Da Vinci Code
directed by Ron Howard
149 minutes (PG-13 rating)
I first read Dan Brown’s novel The Da Vinci Code
three years ago, I was appalled by its vigorous anti-Catholicism.
It was a poorly written thriller to be sure, despite its tight
plotting, but what really got my goat was its allegations
that for two thousand years, the upper echelons of the Catholic
Church have been sanctioning murder to cover up the “truth”
about history. The novel asserts that not only did this happen
in the early Church or during the Middle Ages, but it continues
to occur in the Vatican today.
And for the last three years, I've been wondering: why aren't
Catholics more upset about this book?
It seems they saved their ire for the film release. Now, there
are the boycotts. Now, we see the vehement denials and the
defensive posture. And now, ironically enough, it’s
not all that necessary, because director Ron Howard and screenwriter
Akiva Goldsman have already softened the book so much as to
make its anti-Catholicism virtually unrecognizable.
In their hands, Dan Brown’s imagined world of clandestine
meetings and vitriolic Catholics has been transformed. The
book’s murders become the work of a few rogue zealots,
rather than something sanctioned by the Church. The film inserts
a scene where a hand-wringing cardinal frets, “Remember—if
we are discovered by the Vatican, we are excommunicated.”
same character expresses uncertainty about Bishop Aringarosa’s
willingness to undertake whatever must be done to protect
the Church’s secrets. Clearly,
the film is bending over backwards to separate the Church
as a whole from its more dubious fanatics.
Howard wants to reassure us that the Church possesses a cri
de la conscience, even if it never gets to in the novel.
That’s not to say it's a good movie, however. Poor Ian
McKellan seems to have a difficult time keeping a straight
face playing the anti-hero Leigh Teabing, as he’s forced
to spit out maniacally silly lines about “driving this
church of lies to its knees!” Tom Hanks is likewise
sadly miscast and underutilized here, though he does his best.
His cryptology sequences are downright childish, and Ron Howard’s
decision to display Langdon’s solutions by lighting
up one word or letter at a time is hackneyed—we saw
it all before in his markedly better film A Beautiful
The movie feels long and plodding as the actors slog through
the relentlessly verbose script. At least here, unlike the
book, Langdon’s historical sermonettes are accompanied
by images that try their best to be entertaining; as he drones
on, we get to watch Knights Templars writhing in pain as they
roast at the stake. Nummy. The movie also offers a visual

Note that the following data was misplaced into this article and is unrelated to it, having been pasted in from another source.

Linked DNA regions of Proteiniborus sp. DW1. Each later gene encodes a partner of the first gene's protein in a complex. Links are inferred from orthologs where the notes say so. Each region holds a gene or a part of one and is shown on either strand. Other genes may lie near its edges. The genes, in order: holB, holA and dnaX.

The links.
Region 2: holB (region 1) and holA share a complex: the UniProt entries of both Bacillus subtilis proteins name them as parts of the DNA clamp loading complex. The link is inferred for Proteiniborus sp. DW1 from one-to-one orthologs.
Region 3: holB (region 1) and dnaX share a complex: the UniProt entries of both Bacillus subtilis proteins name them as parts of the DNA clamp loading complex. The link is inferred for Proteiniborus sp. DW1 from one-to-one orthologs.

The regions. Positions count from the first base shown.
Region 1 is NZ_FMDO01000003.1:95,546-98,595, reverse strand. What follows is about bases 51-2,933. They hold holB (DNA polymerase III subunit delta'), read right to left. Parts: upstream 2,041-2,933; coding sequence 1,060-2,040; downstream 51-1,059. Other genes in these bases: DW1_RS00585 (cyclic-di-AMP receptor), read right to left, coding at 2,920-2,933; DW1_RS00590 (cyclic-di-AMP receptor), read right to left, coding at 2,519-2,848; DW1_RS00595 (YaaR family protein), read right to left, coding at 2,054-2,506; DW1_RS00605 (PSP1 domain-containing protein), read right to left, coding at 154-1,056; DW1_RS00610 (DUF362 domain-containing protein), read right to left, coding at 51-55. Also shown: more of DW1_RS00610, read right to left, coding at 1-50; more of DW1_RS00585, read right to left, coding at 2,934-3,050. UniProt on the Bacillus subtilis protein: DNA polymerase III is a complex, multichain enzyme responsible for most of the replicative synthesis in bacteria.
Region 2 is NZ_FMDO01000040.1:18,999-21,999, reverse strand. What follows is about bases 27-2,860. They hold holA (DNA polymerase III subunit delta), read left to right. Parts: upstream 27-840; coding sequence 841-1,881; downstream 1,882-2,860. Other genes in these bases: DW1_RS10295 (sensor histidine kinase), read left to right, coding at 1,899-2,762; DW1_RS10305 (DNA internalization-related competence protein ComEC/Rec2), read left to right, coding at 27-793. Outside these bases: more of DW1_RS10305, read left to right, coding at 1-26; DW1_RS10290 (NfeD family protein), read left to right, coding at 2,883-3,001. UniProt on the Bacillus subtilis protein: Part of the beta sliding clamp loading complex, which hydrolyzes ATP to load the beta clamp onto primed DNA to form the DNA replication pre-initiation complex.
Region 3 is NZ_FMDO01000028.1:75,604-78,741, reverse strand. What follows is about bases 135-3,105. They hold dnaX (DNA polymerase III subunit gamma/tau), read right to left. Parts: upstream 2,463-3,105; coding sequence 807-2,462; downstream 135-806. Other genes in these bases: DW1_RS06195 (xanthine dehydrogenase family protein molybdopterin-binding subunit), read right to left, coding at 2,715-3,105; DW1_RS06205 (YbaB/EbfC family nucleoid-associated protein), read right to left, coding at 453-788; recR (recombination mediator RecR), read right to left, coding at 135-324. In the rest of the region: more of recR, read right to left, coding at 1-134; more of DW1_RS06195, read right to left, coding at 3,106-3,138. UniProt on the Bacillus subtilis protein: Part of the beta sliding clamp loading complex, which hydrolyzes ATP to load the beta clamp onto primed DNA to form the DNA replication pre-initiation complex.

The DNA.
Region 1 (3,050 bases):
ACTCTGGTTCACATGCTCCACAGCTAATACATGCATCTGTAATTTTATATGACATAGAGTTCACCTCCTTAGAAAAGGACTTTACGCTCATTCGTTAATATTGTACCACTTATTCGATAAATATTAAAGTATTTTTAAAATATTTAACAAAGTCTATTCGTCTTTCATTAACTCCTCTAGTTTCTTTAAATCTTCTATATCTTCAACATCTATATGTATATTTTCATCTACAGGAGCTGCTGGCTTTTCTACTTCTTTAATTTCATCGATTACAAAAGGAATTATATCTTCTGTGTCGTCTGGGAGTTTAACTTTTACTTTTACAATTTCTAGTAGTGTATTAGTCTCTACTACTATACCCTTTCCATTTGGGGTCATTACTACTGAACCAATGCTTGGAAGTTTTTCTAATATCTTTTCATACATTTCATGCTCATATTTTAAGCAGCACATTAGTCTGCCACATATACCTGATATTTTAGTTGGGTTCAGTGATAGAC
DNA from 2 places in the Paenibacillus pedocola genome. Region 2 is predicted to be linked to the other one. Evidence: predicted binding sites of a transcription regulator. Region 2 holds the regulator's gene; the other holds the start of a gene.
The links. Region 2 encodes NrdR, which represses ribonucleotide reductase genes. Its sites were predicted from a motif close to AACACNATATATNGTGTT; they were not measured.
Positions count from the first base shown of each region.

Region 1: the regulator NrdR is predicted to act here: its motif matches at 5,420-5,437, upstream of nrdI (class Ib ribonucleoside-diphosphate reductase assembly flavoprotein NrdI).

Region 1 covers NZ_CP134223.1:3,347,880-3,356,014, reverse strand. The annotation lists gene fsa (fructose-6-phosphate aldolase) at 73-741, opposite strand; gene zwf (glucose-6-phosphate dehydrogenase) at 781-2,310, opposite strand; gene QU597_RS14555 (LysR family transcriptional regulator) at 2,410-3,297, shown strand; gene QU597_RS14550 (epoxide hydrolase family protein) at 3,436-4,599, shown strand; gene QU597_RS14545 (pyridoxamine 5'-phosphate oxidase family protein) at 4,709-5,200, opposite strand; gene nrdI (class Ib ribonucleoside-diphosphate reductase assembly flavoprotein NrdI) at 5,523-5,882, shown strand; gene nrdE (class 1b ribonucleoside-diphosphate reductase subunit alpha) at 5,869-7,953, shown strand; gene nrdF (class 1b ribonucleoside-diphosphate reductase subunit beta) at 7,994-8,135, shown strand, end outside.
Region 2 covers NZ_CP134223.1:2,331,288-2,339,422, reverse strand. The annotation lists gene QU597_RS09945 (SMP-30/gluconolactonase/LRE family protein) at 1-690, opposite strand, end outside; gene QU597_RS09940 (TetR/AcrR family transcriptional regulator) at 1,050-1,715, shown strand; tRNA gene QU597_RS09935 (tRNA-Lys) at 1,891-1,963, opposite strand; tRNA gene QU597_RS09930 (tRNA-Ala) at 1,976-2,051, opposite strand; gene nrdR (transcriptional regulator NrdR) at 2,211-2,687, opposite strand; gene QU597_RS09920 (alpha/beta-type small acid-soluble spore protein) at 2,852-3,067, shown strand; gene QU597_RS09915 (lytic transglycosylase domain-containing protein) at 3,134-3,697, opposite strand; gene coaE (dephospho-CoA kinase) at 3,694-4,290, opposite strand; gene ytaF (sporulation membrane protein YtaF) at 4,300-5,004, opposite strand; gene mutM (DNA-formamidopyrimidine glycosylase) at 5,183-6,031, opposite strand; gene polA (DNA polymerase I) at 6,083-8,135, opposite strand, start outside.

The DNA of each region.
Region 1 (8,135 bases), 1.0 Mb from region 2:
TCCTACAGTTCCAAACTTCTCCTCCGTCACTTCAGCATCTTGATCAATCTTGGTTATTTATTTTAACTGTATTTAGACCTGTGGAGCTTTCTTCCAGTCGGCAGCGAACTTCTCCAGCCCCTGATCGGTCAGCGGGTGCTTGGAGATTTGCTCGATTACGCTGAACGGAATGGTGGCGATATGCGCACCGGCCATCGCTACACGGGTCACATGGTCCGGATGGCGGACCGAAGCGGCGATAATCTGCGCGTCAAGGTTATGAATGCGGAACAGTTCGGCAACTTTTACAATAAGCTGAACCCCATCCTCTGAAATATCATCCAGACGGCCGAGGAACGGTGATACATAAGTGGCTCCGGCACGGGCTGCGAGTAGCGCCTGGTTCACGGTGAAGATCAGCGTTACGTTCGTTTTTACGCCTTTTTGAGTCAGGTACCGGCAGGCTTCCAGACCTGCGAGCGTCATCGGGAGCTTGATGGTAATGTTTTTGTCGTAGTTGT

representation of the Council of Nicea that is so ridiculously
gladiatorial and theatrical that it actually made me laugh
out loud in the theatre. Surely the filmmakers did not intend
that sequence to be funny.
Sophie’s character has been strengthened somewhat for
the film. She gets in some blows on Silas, splendidly portrayed
by a very sensitive Paul Bettany. She rams her SmartCar full
speed in reverse down the streets (not to mention the sidewalks)
of Paris, efficiently spiriting Robert Langdon away from the
police. And strangely, the film has removed the suggestion
of romance between the two protagonists, omitting their passionate
kiss at story’s end.
where Hollywood giveth, Hollywood taketh away: the movie-Sophie
is essentially useless as a cryptologist, and when Langdon
and Teabing have their tiresome discussions about history
and theology, she mostly just looks constipated.
But if Sophie is overall a slightly stronger character in
the film, Robert Langdon is a much weaker one. Howard’s
decision to create a backstory for Langdon, whose childhood
fall down a well is recast as a spiritual experience of Christ’s
presence, comes across as so much sermonizing. I preferred
Langdon as an agnostic and skeptic. At least it was honest,
without attempting to pander to an American moviegoing audience.
Where the film excels
over the book is in its own refusal to take itself as seriously
as Dan Brown seems to regard his work of fiction. Howard’s
film is not sullied by any kind of preface declaring its assertions
to be factual. It’s a summer action flick—a slow-moving
and garrulous one, to be sure, but no more inherently plausible
than when aliens attacked America ten summers ago in Independence
Day. Instead of kick-ass aliens, we get an albino monk,
and replacing a fighter-jet-pilot president, we get a tweedy
professor who still believes he’s in a lecture hall.
Both the novel’s action and its agenda-driven theology
have been watered down for this film. With typical trendy
relativism, Langdon sums up that it doesn't matter what historical
truth actually is; “what matters...is what you
believe.” So where we once had a disturbing novel that
made offensive allegations against the Catholic Church, now
we have a feel-good blockbuster that winds up saying nothing
at all. I’m hard pressed to say which is more insulting.
@ 2006 Jana Riess